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Commission sends warning to Ross Securities

Commission sends warning to Ross Securities: letters risked breaching the Fair Trading Act

The Commission has warned Australian company Ross Securities Pty Limited that in its opinion, letters sent to holders of BIL capital holders between February 2002 and March 2003 were misleading and deceptive, and at risk of breaching the Fair Trading Act.

The letters related to an offer by Ross Securities, trading as Ross Investments, to buy BIL Finance Limited capital notes and included the following representations:

"Ross Investments buys securities in companies and trusts which have had financial problems and/or have a limited market. We also provide small holders with a facility to exit their investment economically. Hence, we are writing to you with an offer to buy your Capital Notes in BIL Finance Ltd." ..."Our offer is 61.5 cents for each Capital Note."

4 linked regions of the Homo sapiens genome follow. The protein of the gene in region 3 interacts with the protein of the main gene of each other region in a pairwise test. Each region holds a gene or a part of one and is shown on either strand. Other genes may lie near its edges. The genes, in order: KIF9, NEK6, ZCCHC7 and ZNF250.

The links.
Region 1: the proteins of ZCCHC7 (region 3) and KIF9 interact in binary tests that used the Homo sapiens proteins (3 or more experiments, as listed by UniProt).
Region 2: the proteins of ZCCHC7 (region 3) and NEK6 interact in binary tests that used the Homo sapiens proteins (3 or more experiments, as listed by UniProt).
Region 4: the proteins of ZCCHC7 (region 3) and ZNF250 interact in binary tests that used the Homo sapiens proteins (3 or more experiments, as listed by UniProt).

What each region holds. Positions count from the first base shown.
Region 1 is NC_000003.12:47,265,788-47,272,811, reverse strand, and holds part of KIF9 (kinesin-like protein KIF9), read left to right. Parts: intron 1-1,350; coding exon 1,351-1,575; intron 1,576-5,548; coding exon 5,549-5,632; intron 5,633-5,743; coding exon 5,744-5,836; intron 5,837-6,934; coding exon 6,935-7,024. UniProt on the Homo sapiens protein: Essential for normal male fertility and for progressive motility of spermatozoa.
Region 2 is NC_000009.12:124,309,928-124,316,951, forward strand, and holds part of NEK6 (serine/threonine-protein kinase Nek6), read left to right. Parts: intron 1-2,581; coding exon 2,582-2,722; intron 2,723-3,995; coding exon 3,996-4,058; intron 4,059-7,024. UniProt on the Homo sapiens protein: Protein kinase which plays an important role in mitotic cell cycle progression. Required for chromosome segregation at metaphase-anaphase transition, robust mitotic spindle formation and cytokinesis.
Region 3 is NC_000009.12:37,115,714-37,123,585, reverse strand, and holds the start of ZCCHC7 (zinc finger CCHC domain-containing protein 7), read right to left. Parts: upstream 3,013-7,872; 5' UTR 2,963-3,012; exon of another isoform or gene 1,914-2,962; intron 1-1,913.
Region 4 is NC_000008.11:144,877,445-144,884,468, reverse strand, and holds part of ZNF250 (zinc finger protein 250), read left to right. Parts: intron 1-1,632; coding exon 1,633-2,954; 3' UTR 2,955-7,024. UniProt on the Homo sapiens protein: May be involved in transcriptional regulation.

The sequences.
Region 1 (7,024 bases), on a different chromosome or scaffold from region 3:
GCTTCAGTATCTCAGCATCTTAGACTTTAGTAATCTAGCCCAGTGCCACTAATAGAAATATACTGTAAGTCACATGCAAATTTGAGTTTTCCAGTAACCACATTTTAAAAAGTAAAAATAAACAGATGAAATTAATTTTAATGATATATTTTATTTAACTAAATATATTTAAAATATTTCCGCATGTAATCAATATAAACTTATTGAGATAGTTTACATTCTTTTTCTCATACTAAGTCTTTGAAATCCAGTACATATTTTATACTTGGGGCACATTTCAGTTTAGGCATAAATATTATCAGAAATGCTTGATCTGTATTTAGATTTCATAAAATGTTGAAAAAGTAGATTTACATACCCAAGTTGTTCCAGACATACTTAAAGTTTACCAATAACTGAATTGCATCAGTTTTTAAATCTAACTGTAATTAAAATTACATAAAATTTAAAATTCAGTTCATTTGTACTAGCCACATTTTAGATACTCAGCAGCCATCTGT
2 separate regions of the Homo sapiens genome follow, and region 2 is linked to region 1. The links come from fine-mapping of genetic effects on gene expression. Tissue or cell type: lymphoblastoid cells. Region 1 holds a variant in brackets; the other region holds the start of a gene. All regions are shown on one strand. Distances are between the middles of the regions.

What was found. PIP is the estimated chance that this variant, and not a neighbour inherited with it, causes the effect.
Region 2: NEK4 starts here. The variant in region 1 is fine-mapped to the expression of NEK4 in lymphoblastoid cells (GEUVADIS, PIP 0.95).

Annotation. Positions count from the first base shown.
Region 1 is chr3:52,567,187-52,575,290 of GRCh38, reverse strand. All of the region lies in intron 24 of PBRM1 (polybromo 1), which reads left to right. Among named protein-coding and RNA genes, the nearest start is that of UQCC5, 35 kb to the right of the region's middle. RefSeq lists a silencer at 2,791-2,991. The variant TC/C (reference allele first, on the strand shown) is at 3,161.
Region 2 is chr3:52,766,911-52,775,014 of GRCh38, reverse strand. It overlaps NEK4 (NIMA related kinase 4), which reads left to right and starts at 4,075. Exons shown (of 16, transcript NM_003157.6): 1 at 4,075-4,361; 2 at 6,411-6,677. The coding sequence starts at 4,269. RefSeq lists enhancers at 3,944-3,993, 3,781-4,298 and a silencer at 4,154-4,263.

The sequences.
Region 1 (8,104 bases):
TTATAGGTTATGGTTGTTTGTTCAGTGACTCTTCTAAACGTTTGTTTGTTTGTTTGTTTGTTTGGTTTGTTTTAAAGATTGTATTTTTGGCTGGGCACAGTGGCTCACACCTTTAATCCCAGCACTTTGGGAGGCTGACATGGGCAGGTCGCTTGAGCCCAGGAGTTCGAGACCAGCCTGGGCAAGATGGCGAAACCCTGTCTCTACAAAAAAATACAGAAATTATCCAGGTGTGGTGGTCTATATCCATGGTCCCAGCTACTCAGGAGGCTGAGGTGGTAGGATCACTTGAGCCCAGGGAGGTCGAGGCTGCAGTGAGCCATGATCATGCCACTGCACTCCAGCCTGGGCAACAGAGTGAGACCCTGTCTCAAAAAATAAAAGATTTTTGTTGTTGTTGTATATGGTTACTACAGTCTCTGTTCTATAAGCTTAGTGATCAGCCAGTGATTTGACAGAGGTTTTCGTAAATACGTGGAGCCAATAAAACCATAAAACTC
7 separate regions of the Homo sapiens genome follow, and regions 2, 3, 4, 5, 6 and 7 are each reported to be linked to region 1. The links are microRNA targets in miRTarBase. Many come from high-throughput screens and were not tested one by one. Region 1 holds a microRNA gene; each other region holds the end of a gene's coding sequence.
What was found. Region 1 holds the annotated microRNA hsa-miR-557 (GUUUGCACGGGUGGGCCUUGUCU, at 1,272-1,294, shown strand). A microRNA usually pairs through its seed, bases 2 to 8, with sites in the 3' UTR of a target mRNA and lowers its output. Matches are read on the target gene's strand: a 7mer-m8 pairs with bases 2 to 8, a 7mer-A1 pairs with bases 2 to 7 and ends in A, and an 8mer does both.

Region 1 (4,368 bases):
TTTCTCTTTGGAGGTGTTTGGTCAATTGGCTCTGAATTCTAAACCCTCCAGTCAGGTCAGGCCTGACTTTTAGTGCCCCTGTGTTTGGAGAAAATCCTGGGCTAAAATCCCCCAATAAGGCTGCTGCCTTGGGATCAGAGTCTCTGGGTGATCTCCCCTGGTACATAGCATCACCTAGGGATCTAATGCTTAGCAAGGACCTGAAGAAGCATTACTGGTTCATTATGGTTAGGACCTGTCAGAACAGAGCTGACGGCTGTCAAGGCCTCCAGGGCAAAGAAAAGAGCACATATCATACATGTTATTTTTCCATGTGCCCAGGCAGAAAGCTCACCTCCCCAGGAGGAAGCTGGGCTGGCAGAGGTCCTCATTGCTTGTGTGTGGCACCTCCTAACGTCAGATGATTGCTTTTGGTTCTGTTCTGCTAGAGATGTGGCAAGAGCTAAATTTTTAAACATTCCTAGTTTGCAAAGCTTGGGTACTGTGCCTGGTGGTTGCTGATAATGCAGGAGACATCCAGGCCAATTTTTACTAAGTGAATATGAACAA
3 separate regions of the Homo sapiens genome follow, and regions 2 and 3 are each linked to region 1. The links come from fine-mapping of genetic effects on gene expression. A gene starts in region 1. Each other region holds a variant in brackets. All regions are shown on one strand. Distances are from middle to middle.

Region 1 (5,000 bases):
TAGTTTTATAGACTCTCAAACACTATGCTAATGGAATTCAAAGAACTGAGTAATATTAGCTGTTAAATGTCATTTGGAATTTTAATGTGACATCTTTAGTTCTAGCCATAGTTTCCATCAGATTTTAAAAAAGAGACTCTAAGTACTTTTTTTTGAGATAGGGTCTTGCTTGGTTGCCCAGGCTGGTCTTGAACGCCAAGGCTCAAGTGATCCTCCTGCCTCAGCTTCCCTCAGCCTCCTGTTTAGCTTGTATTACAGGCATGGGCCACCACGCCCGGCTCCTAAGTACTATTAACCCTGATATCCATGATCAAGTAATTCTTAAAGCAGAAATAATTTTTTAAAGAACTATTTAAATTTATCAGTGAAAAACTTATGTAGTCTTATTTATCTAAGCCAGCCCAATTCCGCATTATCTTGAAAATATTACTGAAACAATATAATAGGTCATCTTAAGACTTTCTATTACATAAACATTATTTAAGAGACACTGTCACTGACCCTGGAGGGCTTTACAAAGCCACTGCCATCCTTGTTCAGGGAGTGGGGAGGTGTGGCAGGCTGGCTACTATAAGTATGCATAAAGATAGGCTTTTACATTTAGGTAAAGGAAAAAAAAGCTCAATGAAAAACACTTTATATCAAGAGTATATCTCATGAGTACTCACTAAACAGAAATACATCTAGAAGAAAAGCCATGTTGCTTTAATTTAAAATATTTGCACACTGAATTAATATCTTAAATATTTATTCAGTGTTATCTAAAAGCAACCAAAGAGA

Director of Fair Trading Deborah Battell said the Commission alleged the letters were misleading because there was no evidence to suggest that BIL has not been able, or will not be able in the future, to meet its obligations to holders of capital notes as they fall due. Nor was their evidence to suggest that it was difficult to sell capital notes on the open market.

"In addition, the reference to providing small holders a facility to exit their investment economically was, in the Commission's view, misleading. The offer in the letter of 61.5 cents, or 63.05 cents in certain cases, for each capital note, was far less than the market price of between 86.1 and 100 cents per capital note at the time the offers were made," she said.

The Commission has warned Ross Investments that it needs to ensure that any offer it makes to purchase debt securities in the future does not give a misleading impression regarding the actual value of those debt securities.

"Investors should also be wary of such unsolicited offers, and make sure they obtain competent financial advice on its merits," Ms Battell added.

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